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Egg Recall List UPDATE: 380 MILLION Eggs Recalled Over Salmonella

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*Scroll down for the latest egg recall list and numbers affected by the Wright County Egg recall*

380 million eggs coming from Wright County Egg of Galt, Iowa have been recalled in several states over potential salmonella contamination, linked to seven reported cases of Salmonella in Minnesota, eight in Colorado, 266 in California, and many more in other states.

The Latest Egg Recall List And Numbers:

The latest expansion of the recall now affects around 32 million dozen-egg cartons that were packaged as late as August 17:

Even if consumers have already checked their eggs based on the original egg recall list, officials at Wright County Egg suggest looking again. One end of each egg carton is stamped with a number starting with a P (which stands for plant). If the number on your carton is P1720 or P1942, look carefully at the three-digit number that typically follows it.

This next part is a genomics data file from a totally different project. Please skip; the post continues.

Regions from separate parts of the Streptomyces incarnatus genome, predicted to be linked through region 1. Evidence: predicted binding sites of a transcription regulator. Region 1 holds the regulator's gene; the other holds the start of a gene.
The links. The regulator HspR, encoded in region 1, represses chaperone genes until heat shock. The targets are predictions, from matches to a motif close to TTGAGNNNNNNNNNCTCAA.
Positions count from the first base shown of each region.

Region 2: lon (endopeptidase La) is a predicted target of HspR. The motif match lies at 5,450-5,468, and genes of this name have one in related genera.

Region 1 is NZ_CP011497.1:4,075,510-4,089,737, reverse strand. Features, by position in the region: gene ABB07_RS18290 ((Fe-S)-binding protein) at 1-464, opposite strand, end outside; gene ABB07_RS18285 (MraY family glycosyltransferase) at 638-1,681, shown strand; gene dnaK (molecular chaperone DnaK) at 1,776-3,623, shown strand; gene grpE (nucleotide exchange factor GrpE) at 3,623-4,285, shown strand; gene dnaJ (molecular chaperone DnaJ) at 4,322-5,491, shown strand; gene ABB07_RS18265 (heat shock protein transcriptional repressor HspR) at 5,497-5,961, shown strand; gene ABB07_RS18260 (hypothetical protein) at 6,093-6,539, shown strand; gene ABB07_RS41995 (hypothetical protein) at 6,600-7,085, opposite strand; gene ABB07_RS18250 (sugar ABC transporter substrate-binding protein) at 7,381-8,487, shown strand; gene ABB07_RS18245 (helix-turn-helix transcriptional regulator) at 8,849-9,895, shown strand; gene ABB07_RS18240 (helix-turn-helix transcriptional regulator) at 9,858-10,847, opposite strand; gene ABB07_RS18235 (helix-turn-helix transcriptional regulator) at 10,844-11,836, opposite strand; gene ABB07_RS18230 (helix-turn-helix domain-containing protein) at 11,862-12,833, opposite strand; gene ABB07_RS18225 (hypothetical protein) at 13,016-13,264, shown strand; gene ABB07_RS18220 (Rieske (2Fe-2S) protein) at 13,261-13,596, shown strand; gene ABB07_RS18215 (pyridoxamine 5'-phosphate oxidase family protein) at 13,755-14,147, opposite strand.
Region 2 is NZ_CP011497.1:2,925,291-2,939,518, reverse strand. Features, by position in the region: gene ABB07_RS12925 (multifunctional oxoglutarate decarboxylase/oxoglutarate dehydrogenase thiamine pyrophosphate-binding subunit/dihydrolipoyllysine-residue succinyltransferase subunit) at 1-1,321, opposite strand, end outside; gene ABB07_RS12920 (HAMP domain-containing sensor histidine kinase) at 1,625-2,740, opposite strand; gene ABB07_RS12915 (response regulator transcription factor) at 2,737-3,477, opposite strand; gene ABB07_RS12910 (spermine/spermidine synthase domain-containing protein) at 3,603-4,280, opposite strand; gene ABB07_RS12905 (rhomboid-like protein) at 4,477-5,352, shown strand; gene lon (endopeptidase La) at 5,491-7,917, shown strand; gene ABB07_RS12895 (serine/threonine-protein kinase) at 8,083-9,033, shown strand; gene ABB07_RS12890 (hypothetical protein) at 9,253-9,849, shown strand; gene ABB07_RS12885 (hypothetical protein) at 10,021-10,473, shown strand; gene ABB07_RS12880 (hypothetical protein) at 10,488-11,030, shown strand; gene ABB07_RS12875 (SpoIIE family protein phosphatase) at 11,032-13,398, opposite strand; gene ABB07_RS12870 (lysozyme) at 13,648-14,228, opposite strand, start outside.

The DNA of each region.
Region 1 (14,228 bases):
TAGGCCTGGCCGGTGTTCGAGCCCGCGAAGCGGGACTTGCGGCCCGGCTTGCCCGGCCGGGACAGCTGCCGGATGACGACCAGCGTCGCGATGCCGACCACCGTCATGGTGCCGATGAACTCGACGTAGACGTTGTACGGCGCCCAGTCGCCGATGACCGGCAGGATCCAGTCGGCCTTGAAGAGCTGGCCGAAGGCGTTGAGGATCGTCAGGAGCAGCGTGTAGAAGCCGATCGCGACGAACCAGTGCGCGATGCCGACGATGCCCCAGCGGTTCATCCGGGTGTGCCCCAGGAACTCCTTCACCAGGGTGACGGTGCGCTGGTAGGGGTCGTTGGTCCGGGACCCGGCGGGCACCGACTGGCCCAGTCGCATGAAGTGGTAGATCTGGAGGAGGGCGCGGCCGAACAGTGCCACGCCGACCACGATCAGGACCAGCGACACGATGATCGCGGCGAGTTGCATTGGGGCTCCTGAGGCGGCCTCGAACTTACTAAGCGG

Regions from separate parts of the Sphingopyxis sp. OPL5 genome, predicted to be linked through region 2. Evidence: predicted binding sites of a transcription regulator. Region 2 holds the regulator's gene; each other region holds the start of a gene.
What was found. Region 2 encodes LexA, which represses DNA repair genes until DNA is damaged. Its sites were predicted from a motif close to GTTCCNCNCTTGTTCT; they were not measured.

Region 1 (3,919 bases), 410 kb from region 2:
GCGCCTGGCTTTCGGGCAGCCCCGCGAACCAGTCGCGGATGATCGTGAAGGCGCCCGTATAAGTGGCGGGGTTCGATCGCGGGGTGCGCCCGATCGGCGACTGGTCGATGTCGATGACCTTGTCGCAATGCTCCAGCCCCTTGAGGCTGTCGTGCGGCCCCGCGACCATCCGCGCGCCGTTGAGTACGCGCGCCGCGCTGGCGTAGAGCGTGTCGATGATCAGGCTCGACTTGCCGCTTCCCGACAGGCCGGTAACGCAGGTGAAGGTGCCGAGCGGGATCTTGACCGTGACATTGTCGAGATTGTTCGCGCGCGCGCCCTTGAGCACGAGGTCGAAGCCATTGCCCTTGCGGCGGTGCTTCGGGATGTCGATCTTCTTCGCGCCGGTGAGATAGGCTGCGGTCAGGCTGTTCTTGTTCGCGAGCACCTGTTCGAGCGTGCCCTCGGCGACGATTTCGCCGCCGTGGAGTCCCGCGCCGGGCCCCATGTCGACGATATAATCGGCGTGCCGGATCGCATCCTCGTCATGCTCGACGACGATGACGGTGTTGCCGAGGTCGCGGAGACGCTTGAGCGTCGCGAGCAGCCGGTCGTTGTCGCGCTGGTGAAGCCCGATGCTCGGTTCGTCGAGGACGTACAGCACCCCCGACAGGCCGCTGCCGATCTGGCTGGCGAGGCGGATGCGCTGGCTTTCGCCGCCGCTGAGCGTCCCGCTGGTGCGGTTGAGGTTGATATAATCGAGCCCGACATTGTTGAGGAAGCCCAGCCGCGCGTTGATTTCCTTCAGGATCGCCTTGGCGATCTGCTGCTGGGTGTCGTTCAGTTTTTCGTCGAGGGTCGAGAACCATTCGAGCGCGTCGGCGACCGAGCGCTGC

If that number falls within the range of 136 to 229, the eggs are part of the recall. (The numbers represent dates: The 136th day of the year was May 16; the 229th was Aug. 17.)

If you're checking eggs for the first time, also look for these plant numbers from the original recall: P1026, P1413, and P1946. That recall involved date numbers 136 to 225 (May 16 to Aug. 13).

Tthe eggs may have been sold under any of the following brand names: Lucerne, Albertson, Mountain Dairy, Ralph's, Boomsma's, Sunshine, Hillandale, Trafficanda, Farm Fresh, Shoreland, Lund, Dutch Farms and Kemps.

Wright County Egg says consumers should return purchased eggs affected by the recall to the store where they were purchased. For more information, consumers can visit the Egg Safety Center, or call Wright County egg's information line at 866-272-5582, which contains a recording with recall details and instructions.

The New York Times reports that Wright County Egg, the company behind the recall, "is owned by Jack DeCoster, who has had run-ins with regulators over poor or unsafe working conditions, environmental violations, the harassment of workers and the hiring of illegal immigrants." The Times writes: